It wasn't until
Clyde Wright came along that rules of behavior for foreigners were finally
codified. Wright, a pitcher of some note with the California Angels, made his
first Japanese appearance, with the Yomiuri Giants, in 1976. A self-described
"farm boy" from eastern Tennessee, Wright was regarded by those who
knew him in America as a tough-as-nails competitor who didn't believe in hiding
The Giants are
something of a national institution in Japan. They are the oldest team, the
winningest (12 pennants in the last 15 years) and by a million miles the most
popular. Their games, all of which are nationally televised, get high ratings,
and one out of two Japanese will tell you he is a Giant fan.
Shigeo Nagashima, is the most beloved sports figure in the land. As a player he
won a Central League-record six batting titles and was personally responsible
for the most exciting moment in Japanese baseball history: a game-winning (or
sayonara) home run in the only professional game Emperor Hirohito has ever
attended. Sadaharu Oh plays for the Giants.
The Giants are the
self-appointed custodians of national virtue. Popular belief has it that their
players are neater, better mannered, more disciplined and more respectful than
those of other clubs. Their wa is in better tune. In early 1977, when one
writer, a former Giant player turned magazine reporter, suggested otherwise in
print, he was forever banned from the team clubhouse. Among his blasphemous
revelations were: 1) Some Giant players did not like other players on the team;
2) A few players thought Nagashima could be a better manager: 3) Some younger
Giants did not especially care for the Saturday night 10 p.m. curfew at the
team dormitory; 4) Some Giant wives objected to the season-long
"energy-conserving" rule forbidding Them to have sexual relations with
their husbands. Tame material as far as expos�s go, but to the shoguns of
Yomiuri, the Giant name had been desecrated, and someone had to pay.
Wright also faced
the difficulty of being a foreigner on a team that traditionally liked to
consider itself pure-blooded—Oh's Chinese ancestry and the few closet Koreans
on the Giants notwithstanding. Wright was only the second non-Oriental gaijin
to play for the team, and the sight of a fair-skinned American in a Giant
uniform was a bit unsettling to the multitudes. Wright soon gave them reason to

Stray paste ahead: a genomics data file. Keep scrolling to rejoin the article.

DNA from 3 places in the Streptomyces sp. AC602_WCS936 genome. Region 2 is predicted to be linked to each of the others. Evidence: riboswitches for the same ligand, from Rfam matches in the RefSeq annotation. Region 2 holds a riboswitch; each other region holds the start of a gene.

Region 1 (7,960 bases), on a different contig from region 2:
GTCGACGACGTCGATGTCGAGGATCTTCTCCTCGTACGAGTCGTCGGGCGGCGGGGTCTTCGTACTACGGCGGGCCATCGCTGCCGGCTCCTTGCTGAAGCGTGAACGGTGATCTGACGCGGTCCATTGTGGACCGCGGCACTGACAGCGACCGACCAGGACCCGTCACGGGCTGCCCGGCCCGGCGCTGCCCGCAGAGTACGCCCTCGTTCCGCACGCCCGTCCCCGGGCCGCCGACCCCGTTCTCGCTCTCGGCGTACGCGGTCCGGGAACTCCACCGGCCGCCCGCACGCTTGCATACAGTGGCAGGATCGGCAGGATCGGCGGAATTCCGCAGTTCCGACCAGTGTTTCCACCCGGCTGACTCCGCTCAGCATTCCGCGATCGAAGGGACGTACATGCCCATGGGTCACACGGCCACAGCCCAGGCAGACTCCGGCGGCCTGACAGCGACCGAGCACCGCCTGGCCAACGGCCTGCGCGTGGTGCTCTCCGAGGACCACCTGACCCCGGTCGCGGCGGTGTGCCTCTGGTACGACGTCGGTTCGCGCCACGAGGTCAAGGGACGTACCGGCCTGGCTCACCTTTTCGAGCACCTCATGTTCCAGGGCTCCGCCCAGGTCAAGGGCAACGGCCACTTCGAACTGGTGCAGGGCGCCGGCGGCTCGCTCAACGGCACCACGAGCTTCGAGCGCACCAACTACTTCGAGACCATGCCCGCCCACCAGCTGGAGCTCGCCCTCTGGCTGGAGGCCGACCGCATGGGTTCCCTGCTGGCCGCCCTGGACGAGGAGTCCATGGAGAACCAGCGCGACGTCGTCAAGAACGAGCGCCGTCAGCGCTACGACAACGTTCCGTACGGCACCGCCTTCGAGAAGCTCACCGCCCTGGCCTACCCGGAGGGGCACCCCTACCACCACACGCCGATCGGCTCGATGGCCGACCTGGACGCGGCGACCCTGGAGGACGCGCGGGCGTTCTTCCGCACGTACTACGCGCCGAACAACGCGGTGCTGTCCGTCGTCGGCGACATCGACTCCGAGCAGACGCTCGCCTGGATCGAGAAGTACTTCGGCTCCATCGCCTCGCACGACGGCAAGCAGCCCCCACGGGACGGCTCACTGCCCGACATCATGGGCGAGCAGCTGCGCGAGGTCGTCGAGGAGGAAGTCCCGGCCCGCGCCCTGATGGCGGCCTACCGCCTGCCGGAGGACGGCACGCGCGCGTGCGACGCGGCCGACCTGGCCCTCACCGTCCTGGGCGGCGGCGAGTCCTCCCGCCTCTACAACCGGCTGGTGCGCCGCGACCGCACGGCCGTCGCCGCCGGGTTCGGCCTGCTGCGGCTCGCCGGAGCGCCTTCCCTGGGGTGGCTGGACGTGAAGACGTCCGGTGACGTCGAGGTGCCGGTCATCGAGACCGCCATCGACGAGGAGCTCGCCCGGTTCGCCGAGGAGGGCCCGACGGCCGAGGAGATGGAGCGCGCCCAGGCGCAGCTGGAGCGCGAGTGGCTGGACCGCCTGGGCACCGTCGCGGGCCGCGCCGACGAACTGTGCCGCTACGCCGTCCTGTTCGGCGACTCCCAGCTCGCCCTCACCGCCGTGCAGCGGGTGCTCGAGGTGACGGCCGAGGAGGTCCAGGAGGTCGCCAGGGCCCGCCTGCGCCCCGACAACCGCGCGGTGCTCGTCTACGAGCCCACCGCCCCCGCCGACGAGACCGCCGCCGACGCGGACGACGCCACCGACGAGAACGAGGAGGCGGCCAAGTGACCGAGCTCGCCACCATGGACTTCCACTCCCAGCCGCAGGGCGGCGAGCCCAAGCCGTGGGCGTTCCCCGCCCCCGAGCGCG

be even more unnerved. In the sixth inning of an early-season game, with the
score tied 1-1, Wright allowed the first two batters to get on base. Nagashima
walked out on the field to take him out of the game. Few American managers
would have removed him so abruptly. It was Nagashima's feeling, however, that
Wright was getting weak, and that was that.
realized what was happening, he blew a gasket. To the horror of 50,000 fans at
Tokyo's Korakuen Stadium and a Saturday night TV audience of millions, he
brushed aside Nagashima's request for the ball and stalked off the mound, an
angry scowl on his face. Halfway to the bench, he threw the ball against the
dugout wall, cursed and disappeared into the clubhouse.
Once inside, he
kicked over a trash can, ripped off his uniform, shredded it and flung it into
the team bath. Amid a rapid-fire discharge of obscenities, he said something
that the official team interpreter was able to understand, "Stupidest damn
baseball I've ever seen. If this is the way the Giants treat their foreign
ballplayers, I'm going. I've had it."
Nothing like this
had ever happened on the Giants. Other teams had problems, but not the proud
Kyojin. No one had ever shown this much disrespect for Nagashima. Crazy Wright,
as he was instantly renamed by the press, became headline news in the sports
dailies the next day. Letters, telegrams and phone calls poured into the
Yomiuri offices. Outrageous! Inexcusable! Unforgivable! Wright should be sold.
Released. Deported. Shot. Drawn and quartered. And not necessarily in that
kept his cool. First, he patiently explained to his American pitcher that what
he had done was not "stupid" baseball but simply the Japanese way of
playing the game. It's a group effort. Then the manager faced the angry masses.
There would be no disciplinary action. He was glad that Wright cared so much
about winning. And he wished that some of his Japanese players would show as
words from the prince of Japanese baseball dissipated much of the public's
antagonism toward Crazy Wright. It did not, however, pacify the front office.
Management was not as eager as Nagashima-san to let Western ways penetrate
their organization. They issued a set of 10 rules of etiquette that Wright and
every other American player the Giants might henceforth deem worthy of their
uniform would be obliged to obey.